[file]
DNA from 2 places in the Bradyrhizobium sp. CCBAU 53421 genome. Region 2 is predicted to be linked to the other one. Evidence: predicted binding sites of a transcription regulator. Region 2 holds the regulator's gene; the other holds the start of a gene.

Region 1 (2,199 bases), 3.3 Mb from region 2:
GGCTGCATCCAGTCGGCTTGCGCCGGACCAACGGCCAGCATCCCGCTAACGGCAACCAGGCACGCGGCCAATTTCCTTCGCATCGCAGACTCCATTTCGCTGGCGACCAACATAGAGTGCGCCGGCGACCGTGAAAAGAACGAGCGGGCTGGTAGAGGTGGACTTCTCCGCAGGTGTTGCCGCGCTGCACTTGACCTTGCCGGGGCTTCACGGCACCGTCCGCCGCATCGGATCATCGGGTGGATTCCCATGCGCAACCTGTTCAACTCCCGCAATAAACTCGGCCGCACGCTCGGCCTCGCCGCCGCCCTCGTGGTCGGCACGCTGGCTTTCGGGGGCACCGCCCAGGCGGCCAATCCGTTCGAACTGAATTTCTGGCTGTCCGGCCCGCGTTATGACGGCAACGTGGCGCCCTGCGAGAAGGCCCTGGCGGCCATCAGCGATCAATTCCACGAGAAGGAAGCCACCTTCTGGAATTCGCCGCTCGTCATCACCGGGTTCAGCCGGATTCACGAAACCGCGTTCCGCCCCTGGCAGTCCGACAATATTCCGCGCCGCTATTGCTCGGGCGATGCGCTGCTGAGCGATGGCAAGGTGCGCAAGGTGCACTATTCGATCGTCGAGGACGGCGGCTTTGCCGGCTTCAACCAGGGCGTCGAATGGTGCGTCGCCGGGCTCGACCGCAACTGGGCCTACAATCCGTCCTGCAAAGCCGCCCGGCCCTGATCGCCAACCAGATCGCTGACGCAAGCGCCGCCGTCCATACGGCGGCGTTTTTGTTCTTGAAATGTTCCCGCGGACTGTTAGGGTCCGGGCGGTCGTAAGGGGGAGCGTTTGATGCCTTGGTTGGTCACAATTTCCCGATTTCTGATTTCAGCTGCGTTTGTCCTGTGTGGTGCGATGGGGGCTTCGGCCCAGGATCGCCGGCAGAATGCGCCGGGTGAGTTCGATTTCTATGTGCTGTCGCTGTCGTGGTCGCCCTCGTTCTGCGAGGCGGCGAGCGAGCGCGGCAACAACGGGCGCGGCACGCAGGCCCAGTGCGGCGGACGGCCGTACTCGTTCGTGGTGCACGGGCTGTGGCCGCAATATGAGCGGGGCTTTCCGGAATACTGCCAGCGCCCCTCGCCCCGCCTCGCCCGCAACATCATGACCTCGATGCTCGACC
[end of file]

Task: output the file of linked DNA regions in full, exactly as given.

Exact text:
DNA from 2 places in the Bradyrhizobium sp. CCBAU 53421 genome. Region 2 is predicted to be linked to the other one. Evidence: predicted binding sites of a transcription regulator. Region 2 holds the regulator's gene; the other holds the start of a gene.

Region 1 (2,199 bases), 3.3 Mb from region 2:
GGCTGCATCCAGTCGGCTTGCGCCGGACCAACGGCCAGCATCCCGCTAACGGCAACCAGGCACGCGGCCAATTTCCTTCGCATCGCAGACTCCATTTCGCTGGCGACCAACATAGAGTGCGCCGGCGACCGTGAAAAGAACGAGCGGGCTGGTAGAGGTGGACTTCTCCGCAGGTGTTGCCGCGCTGCACTTGACCTTGCCGGGGCTTCACGGCACCGTCCGCCGCATCGGATCATCGGGTGGATTCCCATGCGCAACCTGTTCAACTCCCGCAATAAACTCGGCCGCACGCTCGGCCTCGCCGCCGCCCTCGTGGTCGGCACGCTGGCTTTCGGGGGCACCGCCCAGGCGGCCAATCCGTTCGAACTGAATTTCTGGCTGTCCGGCCCGCGTTATGACGGCAACGTGGCGCCCTGCGAGAAGGCCCTGGCGGCCATCAGCGATCAATTCCACGAGAAGGAAGCCACCTTCTGGAATTCGCCGCTCGTCATCACCGGGTTCAGCCGGATTCACGAAACCGCGTTCCGCCCCTGGCAGTCCGACAATATTCCGCGCCGCTATTGCTCGGGCGATGCGCTGCTGAGCGATGGCAAGGTGCGCAAGGTGCACTATTCGATCGTCGAGGACGGCGGCTTTGCCGGCTTCAACCAGGGCGTCGAATGGTGCGTCGCCGGGCTCGACCGCAACTGGGCCTACAATCCGTCCTGCAAAGCCGCCCGGCCCTGATCGCCAACCAGATCGCTGACGCAAGCGCCGCCGTCCATACGGCGGCGTTTTTGTTCTTGAAATGTTCCCGCGGACTGTTAGGGTCCGGGCGGTCGTAAGGGGGAGCGTTTGATGCCTTGGTTGGTCACAATTTCCCGATTTCTGATTTCAGCTGCGTTTGTCCTGTGTGGTGCGATGGGGGCTTCGGCCCAGGATCGCCGGCAGAATGCGCCGGGTGAGTTCGATTTCTATGTGCTGTCGCTGTCGTGGTCGCCCTCGTTCTGCGAGGCGGCGAGCGAGCGCGGCAACAACGGGCGCGGCACGCAGGCCCAGTGCGGCGGACGGCCGTACTCGTTCGTGGTGCACGGGCTGTGGCCGCAATATGAGCGGGGCTTTCCGGAATACTGCCAGCGCCCCTCGCCCCGCCTCGCCCGCAACATCATGACCTCGATGCTCGACC